At the beginning of his ministry he married Mandana, the third daughter of Father Ballou, and she for nearly sixty years shared his fortunes and now sorrows for his loss. During his last sickness he bore his sufferings without a murmur. His intellect remained unclouded, and his faith grew brighter until his spirit took its flight.
Rev. Hosea Faxon Ballou, the eldest son of Rev. Hosea and Ruth (Washburne) Ballou, was born in Dana, Mass., April 4, 1799, and died in Wilmington, Vt., May 20, 1881. In March, 1816, he went to live with his father's brother Benjamin in Monroe, where he married the daughter of his uncle Nathan Ballou, became a farmer, teaching school in winter, and lived seventeen years. At the age of thirty he wished to become a preacher, but hesitated from anxiety as to the support of his growing family. He began the study of theology, however, and in February, 1832, after a few months with Rev. Benjamin Whittemore, preached with success three times in the vicinity of Boston, and was called to Whitingham, Vt. He was fellowshipped in August, 1832, and ordained at Boston June 30,1833. In the spring of 1857, after a pastorate of nearly twenty-five years at Whitingham, he went to Wilmington, where he was pastor until, in 1872, the infirmities of age led him to abandon the pulpit after a ministry of forty years without the loss of a single Sunday.
In person, Mr. Ballou was tall, erect and strong, bearing a marked resemblance to his distinguished father in face and form as well as in mental characteristics. His voice was never strong, but his sermons showed a high order of intellect and cultivation. During the past fifty years no man in Southern Vermont exerted so wide an influence over religious opinions. While in Massachusetts, he was at one time captain of a militia company. He held the office of Town Clerk during the last seventeen years of his residence in Whitingham, and in Wilmington was twice elected to the Constitutional Convention, and once at least to the State Legislature. He was President of the Wilmington Savings Bank for seven years before his death, and occupied many other positions of honor and trust. He reared a large family of children, several of whom with their mother survive him.
Rev. George Wallace Whitney, son of Samuel and Lydia Whitney, was born in Nashua, N.H., March 27, 1843, and died of consumption in Waltham, Mass., May 26, 1881. He was educated in the public schools of Nashua, and received his religious training in the Congregational church until his eighteenth year, when he made the acquaintance of Rev. Joseph O. Skinner, then pastor. in Nashua, and became an attendant of his church. He soon embraced Universalism, and after leaving school began the study of divinity with Rev. Harrison Closson, pastor of the society in Cavendish, Vt. His first sermon was preached on the day of his majority, at West Windsor, Vt., where he preached part of the time in 1865. He was located at Westminster, Mass., in 1866, preaching a portion of the time also at West Boylston. On July 24, 1867, he was ordained at Beverly, Mass., and settled there until 1872. From Beverly he went to Quincy, where he was pastor until 1878, preaching also at North Weymouth from 1874 to 1877. In 1878 he assumed the pastorate of the parish in Augusta, Me., and remained there until the progress of his disease forced him to resign. He preached his last sermon Jan. 9, 1881.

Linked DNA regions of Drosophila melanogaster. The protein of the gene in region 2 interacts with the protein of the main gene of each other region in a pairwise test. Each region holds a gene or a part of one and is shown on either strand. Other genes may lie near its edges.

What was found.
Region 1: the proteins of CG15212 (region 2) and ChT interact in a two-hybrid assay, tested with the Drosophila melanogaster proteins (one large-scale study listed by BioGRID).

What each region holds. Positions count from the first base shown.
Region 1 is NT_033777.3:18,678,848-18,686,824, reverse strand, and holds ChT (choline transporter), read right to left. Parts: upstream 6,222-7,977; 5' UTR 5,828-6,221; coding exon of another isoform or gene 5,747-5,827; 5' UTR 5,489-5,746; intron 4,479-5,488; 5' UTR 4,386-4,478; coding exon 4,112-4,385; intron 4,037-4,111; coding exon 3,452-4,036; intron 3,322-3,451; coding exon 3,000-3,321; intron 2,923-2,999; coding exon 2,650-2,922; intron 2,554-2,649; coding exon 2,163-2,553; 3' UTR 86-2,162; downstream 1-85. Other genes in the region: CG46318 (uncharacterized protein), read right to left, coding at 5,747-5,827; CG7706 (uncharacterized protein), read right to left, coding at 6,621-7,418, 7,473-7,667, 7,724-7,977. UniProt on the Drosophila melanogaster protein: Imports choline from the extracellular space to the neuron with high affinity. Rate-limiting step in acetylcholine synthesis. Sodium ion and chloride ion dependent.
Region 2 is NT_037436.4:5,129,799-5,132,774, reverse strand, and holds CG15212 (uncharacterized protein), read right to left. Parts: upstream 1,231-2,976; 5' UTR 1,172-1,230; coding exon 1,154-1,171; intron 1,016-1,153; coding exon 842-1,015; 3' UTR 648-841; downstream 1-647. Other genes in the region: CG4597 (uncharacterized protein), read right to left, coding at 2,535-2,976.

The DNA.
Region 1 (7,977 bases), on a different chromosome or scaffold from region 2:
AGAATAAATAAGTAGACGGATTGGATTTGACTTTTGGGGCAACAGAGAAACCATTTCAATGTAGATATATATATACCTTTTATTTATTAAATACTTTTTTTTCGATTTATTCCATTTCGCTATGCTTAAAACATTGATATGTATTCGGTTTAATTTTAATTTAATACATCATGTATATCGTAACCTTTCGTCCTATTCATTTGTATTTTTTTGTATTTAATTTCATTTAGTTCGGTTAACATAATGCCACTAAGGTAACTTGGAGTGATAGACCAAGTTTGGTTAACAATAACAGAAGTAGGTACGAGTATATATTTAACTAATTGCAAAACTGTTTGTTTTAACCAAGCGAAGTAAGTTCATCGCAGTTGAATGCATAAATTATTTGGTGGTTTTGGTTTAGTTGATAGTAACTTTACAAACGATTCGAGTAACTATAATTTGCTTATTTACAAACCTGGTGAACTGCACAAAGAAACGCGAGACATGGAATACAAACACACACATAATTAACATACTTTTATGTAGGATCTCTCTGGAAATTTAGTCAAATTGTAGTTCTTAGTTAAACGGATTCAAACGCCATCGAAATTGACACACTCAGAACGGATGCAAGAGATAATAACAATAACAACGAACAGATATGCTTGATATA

If the quality of Mr. Whitney's ministry may be known by its fruits, it was abundantly successful. At Beverly, an organ was purchased and the parish largely increased in numbers. In Quincy, a parsonage was built, $2,500 were collected towards a building fund, and many were added to the church. At North Weymouth, a chapel was built and a church organized. At Augusta, a vestry was added to the church. He had inborn the elements of a preacher; he was logical and a ready and gifted speaker, but his great strength lay in his earnest, sympathetic nature which found out the best qualities in his hearers and roused them to action. When conscious that his life work was ended, he saw the approach of death with calmness; his sufferings seemed but to develop greater spirituality. In one of his last letters to a friend he says: "Never until these days of trial and sickness, has the spiritual and divine been so real or my faith in another life so strong." His parents, his wife, and several brothers, among them Rev. E.W. Whitney, survive.
Rev. James Wood Eldridge, son of Isaac K. Eldridge, was born in Preble County, Ohio, Dec. 30, 1829, and died at Shell Rock, Iowa, June 9, 1881. He was educated in the common schools, taught school awhile, and began to study law at the age of twenty-one in Delphi, Ind. He went into practice at Winamac and continued it, at intervals engaging in insurance or acting as railroad conductor, living meantime at Chicago, Cincinnati and Valparaiso, until June, 1866, when he moved to Logansport. Here the sermon of a. Baptist minister at the funeral of his mother, leaving the impression on his mind that she was irretrievably lost, roused him to religious reflections. He studied the Bible diligently until his fears were removed, and he found peace in believing in a God of love. He was received into the church then under the pastorate of Rev. N. S. Sage, and, by his influence, was led to enter the ministry, his first sermon being preached in Mr. Sage's church. He was licensed August 18, 1870. His first engagement was at Walton, where he preached in 1871, and was ordained August 15, 1872. From 1872 to 1875 he preached at Dayton, and a part of the time at Paw Paw and in other neighboring towns. In 1875 he was settled in Austin, Minn., where he was pastor four years and until forced to succumb to the disease which for years had afflicted him; and where he found a home until his death. During his last two years, although disabled, he never gave up the idea of preaching; it was the calling he loved above all others. After his death a sermon, the last production of his pen, was found in his pocket-book. It was full of the glorious emotions that inspired his latest years.